Man: the Mental Being in the Physical World

The characteristic of humanity is the development of the mental capacity; yet, with some reflection, we can easily understand that this is not a pure mental capability acting in its own native sphere with its own native power. Rather, the mental functions in humanity rely on the physical senses in order to perceive, obtain data, communicate with and act upon the world. We can conceive of a pure mental sphere that is not dependent on the physical senses for its cognitive or active functions. Everything that is perceived must be filtered and processed by the mind. This is a different order of response and reaction to what occurs at the plant or lower animal level where the vital being predominates and there is an immediacy and fluidity that takes place due to the lack of a transcription and filtering process in the mind in that sphere.

Sri Aurobindo observes: “In order to be characteristically human it has to be come first a sense of force, sense of desire, sense of will, sense of intelligent will-action or mentally conscious sense of force-action. His lower delight of being translates itself into a sense of mental or mentalised vital or physical pleasure and its perversion pain, or into a mental or mentalised feeling-sensation of liking and disliking or into an intelligence of delight and failure of delight,–all phenomena of the intelligent sense-mind.”

This same type of reliance and filtering process takes place with respect to the mind’s contact with the higher planes as with the lower. “So too that which is above him and that which is around him and in which he lives,–God, the universal being, the cosmic Forces,–are non-existent and unreal to him until his mind awakes to them and gets, not yet their true truth, but some idea, observation, inference, imagination of things supersensuous, some mental sense of the Infinite, some intelligent interpreting consciousness of the forces of the super-self above and around him.”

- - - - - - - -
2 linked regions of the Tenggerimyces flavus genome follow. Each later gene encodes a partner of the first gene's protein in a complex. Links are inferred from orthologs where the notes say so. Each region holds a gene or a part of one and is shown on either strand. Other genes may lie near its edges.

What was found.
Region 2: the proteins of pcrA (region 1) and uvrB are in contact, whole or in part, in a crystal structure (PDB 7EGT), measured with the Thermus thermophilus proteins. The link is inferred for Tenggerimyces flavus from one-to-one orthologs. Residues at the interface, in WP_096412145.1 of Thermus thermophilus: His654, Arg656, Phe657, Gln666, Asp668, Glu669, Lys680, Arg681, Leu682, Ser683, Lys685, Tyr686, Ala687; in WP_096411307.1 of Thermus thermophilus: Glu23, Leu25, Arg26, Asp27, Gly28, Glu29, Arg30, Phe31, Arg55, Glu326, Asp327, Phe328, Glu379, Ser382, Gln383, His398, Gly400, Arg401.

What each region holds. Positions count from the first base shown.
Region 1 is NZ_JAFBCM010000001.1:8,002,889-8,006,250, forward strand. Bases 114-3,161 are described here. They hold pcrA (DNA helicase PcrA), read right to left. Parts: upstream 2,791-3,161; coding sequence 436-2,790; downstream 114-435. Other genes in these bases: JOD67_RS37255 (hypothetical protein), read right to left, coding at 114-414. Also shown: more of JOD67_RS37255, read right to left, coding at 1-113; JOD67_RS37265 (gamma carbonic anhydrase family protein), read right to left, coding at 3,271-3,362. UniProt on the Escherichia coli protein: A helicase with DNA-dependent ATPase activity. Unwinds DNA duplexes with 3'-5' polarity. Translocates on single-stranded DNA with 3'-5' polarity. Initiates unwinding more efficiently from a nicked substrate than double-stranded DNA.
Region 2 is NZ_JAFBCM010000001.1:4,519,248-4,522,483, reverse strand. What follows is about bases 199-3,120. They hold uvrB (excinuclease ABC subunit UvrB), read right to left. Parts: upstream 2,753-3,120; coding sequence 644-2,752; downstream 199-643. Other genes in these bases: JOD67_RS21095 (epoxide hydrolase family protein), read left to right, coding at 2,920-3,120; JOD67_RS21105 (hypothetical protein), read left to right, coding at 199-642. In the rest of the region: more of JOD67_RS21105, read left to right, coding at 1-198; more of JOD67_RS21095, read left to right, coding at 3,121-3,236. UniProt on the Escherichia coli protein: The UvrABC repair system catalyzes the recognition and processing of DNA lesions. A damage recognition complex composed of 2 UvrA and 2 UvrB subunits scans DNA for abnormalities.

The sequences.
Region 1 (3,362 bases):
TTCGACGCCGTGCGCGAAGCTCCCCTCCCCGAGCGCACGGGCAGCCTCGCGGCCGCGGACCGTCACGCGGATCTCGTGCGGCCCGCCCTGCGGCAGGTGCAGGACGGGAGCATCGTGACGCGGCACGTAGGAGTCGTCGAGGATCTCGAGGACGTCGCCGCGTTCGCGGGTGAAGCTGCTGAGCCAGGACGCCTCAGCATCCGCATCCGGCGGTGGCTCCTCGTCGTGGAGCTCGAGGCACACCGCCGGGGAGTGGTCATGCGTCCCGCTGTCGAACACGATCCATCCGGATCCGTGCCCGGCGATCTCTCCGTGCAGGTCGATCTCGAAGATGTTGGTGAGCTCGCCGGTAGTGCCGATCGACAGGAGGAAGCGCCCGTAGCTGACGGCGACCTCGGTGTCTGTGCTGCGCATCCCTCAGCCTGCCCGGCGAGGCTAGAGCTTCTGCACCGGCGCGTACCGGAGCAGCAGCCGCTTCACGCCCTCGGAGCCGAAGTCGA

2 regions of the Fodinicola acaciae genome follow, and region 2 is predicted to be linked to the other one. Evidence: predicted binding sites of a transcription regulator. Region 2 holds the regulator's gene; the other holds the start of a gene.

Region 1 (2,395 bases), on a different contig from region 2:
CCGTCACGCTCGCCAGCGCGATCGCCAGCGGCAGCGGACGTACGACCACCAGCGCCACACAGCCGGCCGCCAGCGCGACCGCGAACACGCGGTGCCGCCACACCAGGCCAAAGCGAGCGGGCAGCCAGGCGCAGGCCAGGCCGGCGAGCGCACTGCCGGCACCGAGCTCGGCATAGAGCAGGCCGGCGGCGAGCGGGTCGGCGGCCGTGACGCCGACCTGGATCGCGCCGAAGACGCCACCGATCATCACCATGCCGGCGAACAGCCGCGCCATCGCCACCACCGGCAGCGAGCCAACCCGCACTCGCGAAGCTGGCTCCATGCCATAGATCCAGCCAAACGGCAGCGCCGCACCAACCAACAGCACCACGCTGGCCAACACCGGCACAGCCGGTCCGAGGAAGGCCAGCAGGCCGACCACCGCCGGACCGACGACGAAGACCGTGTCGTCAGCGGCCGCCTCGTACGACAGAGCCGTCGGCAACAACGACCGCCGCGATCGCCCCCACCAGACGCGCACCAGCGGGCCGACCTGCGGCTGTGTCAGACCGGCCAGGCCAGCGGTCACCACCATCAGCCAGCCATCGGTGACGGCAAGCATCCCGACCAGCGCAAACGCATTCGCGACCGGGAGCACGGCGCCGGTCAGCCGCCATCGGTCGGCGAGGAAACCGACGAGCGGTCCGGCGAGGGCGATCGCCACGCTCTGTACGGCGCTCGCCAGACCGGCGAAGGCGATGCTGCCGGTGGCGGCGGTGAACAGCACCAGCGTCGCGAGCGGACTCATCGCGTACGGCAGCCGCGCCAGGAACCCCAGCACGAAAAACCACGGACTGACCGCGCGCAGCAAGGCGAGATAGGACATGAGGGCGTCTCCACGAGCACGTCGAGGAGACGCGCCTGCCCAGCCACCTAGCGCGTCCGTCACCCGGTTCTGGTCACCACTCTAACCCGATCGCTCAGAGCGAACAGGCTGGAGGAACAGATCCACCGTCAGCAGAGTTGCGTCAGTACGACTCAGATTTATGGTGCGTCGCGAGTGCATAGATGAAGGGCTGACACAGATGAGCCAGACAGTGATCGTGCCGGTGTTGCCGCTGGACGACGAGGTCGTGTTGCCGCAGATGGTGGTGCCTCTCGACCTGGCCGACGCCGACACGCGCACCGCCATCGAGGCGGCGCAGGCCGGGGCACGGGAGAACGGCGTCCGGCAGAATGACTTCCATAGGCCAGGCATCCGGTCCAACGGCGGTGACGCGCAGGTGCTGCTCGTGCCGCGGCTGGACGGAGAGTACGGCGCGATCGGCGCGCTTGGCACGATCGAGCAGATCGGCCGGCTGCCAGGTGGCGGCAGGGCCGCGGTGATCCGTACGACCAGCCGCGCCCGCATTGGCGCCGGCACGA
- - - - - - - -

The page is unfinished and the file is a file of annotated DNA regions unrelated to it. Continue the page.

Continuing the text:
Until that occurs, he denies the existence of a larger unity, of a divine Force or of powers beyond his immediate comprehension and can make statements that infer that man has created God, due to his mental powers of imagination. Descarte stating “I think, therefore I am” represents this type of reliance on the mind as the center and point of reference for everything else that exists.

An independent observer would of course view the entire spectrum of consciousness as one continuum and recognize that each range is perceived by those senses and cognitive instruments capable of “seeing” them. Just as the electro-magnetic or light spectrum extends far beyond, both above and below, that which can be directly perceived by the human instrument. Consciousness, similarly, exceeds the limited ability of the mind to awaken to it under current evolutionary conditions. Just as mind awakened out of the material and vital spheres, so we can infer that the next stage of conscious evolution will occur to break mind out of its limits at the upper end and open to new levels of conscious awareness.

Sri Aurobindo, The Synthesis of Yoga, Part Two: The Yoga of Integral Knowledge, Chapter 23, The Conditions of Attainment to the Gnosis, pp. 468-469